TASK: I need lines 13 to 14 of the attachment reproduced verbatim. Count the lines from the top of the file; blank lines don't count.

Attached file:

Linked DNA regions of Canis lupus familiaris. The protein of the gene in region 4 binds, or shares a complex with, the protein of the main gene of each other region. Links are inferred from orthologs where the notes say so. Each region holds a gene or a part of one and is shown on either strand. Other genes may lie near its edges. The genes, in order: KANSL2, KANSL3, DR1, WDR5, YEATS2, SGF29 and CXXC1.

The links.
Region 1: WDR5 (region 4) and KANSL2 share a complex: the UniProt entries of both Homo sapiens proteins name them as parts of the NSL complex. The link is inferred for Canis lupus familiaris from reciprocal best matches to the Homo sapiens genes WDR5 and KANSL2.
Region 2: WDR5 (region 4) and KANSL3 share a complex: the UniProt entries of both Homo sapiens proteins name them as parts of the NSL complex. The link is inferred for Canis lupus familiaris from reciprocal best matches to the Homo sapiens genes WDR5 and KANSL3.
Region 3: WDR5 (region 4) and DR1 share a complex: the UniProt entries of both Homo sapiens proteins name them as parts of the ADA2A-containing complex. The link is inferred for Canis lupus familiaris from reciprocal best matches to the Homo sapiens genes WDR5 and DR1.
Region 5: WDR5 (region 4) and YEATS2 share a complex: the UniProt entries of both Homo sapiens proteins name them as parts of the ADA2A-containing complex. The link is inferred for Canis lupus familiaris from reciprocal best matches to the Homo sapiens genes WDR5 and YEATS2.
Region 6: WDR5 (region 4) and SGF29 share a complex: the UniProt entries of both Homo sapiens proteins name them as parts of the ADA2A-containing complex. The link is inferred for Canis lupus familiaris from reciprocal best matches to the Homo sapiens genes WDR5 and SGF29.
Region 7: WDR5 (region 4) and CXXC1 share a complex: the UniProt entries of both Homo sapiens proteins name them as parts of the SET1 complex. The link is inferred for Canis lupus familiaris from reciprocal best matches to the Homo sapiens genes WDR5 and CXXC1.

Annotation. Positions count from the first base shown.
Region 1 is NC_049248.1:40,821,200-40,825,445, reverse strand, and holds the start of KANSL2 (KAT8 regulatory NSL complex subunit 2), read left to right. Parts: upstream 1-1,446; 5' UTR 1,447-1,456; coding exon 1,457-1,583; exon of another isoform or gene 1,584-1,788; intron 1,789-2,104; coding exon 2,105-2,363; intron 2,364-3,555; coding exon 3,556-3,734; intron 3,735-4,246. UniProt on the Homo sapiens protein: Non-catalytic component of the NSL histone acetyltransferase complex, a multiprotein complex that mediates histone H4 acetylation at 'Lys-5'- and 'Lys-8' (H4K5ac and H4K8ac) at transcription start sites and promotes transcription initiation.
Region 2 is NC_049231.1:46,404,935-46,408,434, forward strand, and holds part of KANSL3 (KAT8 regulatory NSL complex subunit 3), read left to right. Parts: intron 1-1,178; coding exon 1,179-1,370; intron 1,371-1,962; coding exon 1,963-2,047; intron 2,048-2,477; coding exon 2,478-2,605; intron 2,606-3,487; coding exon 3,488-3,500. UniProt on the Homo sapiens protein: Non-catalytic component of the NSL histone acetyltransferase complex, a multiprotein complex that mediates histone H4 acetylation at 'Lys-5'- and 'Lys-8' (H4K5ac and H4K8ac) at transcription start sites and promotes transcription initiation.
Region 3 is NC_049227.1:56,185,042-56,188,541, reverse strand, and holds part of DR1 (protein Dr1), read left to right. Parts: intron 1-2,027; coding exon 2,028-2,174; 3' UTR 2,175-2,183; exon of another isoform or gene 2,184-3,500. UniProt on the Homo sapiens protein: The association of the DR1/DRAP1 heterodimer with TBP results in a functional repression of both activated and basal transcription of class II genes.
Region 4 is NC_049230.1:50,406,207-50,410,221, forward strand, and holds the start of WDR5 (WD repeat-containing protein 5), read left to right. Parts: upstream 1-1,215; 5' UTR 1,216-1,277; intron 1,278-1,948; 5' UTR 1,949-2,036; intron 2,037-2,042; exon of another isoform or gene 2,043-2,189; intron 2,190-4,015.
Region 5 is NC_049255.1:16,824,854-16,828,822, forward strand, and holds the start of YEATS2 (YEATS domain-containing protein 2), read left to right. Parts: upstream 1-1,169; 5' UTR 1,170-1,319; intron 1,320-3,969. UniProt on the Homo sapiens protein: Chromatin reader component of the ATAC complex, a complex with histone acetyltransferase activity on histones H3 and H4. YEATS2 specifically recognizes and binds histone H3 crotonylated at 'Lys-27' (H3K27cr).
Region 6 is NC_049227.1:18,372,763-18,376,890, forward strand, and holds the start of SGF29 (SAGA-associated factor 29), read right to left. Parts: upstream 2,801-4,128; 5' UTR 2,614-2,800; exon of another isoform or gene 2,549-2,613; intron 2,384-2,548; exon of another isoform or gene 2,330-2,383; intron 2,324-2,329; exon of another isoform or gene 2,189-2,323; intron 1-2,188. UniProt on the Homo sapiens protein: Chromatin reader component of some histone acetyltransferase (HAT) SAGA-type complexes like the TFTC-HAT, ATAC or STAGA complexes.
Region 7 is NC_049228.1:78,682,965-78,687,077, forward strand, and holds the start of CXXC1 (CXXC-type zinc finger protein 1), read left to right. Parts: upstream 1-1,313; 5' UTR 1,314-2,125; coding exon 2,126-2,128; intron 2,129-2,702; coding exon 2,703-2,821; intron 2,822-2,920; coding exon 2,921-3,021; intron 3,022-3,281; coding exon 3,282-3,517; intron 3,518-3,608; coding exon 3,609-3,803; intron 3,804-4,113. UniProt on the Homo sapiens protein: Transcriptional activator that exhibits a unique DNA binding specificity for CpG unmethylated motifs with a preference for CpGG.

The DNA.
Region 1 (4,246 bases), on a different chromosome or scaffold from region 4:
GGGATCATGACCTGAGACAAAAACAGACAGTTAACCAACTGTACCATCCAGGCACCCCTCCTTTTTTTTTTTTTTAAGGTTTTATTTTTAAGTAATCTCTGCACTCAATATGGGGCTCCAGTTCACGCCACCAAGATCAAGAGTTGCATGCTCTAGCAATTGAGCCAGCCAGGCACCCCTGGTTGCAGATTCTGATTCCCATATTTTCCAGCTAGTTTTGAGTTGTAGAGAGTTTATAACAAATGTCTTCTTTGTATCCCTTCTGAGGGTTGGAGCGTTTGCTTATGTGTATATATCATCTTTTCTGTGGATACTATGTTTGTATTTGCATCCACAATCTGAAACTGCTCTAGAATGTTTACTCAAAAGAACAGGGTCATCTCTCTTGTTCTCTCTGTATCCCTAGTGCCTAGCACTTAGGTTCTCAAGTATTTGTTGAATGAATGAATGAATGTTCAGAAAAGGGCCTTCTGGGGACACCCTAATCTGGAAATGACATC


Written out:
Region 4 is NC_049230.1:50,406,207-50,410,221, forward strand, and holds the start of WDR5 (WD repeat-containing protein 5), read left to right. Parts: upstream 1-1,215; 5' UTR 1,216-1,277; intron 1,278-1,948; 5' UTR 1,949-2,036; intron 2,037-2,042; exon of another isoform or gene 2,043-2,189; intron 2,190-4,015.
Region 5 is NC_049255.1:16,824,854-16,828,822, forward strand, and holds the start of YEATS2 (YEATS domain-containing protein 2), read left to right. Parts: upstream 1-1,169; 5' UTR 1,170-1,319; intron 1,320-3,969. UniProt on the Homo sapiens protein: Chromatin reader component of the ATAC complex, a complex with histone acetyltransferase activity on histones H3 and H4. YEATS2 specifically recognizes and binds histone H3 crotonylated at 'Lys-27' (H3K27cr).